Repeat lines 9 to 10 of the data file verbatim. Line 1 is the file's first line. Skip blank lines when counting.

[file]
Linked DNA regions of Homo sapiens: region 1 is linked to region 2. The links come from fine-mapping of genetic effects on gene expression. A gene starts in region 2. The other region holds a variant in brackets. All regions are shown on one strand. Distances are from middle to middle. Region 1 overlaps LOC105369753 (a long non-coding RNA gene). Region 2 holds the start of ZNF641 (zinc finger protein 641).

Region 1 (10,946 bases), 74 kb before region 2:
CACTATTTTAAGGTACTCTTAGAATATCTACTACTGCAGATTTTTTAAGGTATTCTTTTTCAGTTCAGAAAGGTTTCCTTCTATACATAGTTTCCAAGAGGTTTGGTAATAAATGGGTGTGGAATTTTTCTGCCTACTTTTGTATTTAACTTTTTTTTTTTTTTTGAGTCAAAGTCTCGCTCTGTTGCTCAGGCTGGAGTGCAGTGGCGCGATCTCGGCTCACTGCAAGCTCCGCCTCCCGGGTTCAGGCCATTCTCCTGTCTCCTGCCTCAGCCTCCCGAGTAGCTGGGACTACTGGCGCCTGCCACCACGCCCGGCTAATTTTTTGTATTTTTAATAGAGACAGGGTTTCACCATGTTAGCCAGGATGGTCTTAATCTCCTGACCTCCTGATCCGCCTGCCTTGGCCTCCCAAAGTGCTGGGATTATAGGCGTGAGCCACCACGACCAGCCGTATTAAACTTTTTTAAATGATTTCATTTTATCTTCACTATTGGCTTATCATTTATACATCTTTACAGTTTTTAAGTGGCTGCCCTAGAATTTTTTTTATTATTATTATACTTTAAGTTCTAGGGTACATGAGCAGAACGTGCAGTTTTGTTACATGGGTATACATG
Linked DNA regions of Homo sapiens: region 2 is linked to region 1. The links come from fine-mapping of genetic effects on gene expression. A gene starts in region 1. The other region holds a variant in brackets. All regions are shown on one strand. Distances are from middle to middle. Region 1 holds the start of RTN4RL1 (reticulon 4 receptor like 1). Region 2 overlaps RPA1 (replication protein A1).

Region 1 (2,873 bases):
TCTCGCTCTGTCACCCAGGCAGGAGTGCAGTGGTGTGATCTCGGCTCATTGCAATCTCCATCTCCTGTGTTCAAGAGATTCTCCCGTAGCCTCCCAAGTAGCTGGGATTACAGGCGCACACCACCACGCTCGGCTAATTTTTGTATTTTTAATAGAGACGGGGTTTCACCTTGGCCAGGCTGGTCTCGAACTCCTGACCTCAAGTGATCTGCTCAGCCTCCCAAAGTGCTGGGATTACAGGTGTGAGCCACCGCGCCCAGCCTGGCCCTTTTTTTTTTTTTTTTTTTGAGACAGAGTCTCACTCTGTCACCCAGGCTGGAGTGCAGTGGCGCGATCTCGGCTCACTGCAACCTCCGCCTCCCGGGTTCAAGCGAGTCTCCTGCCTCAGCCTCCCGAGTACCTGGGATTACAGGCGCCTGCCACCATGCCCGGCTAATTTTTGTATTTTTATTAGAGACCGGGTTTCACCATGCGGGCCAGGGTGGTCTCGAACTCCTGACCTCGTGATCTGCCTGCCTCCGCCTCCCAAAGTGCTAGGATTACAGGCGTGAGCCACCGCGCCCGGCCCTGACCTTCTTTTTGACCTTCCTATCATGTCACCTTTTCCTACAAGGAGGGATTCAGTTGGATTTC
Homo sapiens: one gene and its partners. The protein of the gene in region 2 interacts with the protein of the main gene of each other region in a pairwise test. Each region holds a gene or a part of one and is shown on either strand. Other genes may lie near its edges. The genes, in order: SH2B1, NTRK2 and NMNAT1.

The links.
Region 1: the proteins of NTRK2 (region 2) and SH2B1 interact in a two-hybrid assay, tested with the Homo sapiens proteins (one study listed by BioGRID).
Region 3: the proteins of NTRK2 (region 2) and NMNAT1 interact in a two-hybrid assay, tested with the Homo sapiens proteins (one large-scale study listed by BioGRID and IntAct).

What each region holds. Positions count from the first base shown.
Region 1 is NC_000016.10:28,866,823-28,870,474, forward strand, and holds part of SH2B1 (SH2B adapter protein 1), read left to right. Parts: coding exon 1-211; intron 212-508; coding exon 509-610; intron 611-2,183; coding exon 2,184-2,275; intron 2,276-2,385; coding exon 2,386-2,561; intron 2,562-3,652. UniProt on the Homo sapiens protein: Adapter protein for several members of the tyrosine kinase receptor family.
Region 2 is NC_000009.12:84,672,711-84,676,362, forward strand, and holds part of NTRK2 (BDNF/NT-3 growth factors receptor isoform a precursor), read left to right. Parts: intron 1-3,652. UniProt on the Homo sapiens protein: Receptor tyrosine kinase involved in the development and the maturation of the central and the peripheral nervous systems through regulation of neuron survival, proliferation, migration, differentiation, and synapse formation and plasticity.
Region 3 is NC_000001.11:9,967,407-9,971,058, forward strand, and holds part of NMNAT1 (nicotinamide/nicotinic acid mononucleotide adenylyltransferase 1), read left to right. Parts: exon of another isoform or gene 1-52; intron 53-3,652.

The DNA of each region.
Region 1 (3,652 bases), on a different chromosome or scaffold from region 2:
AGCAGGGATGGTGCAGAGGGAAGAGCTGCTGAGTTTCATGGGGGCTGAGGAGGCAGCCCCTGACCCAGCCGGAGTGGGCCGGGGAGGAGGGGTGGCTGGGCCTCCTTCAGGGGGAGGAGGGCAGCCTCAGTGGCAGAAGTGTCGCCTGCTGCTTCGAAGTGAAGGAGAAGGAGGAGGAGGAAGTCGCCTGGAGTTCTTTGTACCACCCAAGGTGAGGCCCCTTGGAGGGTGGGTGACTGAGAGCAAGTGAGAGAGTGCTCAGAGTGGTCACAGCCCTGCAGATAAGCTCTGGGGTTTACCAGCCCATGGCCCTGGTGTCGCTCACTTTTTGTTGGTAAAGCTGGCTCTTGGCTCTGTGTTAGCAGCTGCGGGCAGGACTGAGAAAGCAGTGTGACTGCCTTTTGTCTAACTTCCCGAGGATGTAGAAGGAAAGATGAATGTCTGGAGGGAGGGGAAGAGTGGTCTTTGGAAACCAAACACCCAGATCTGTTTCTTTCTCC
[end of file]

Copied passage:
Region 1: the proteins of NTRK2 (region 2) and SH2B1 interact in a two-hybrid assay, tested with the Homo sapiens proteins (one study listed by BioGRID).
Region 3: the proteins of NTRK2 (region 2) and NMNAT1 interact in a two-hybrid assay, tested with the Homo sapiens proteins (one large-scale study listed by BioGRID and IntAct).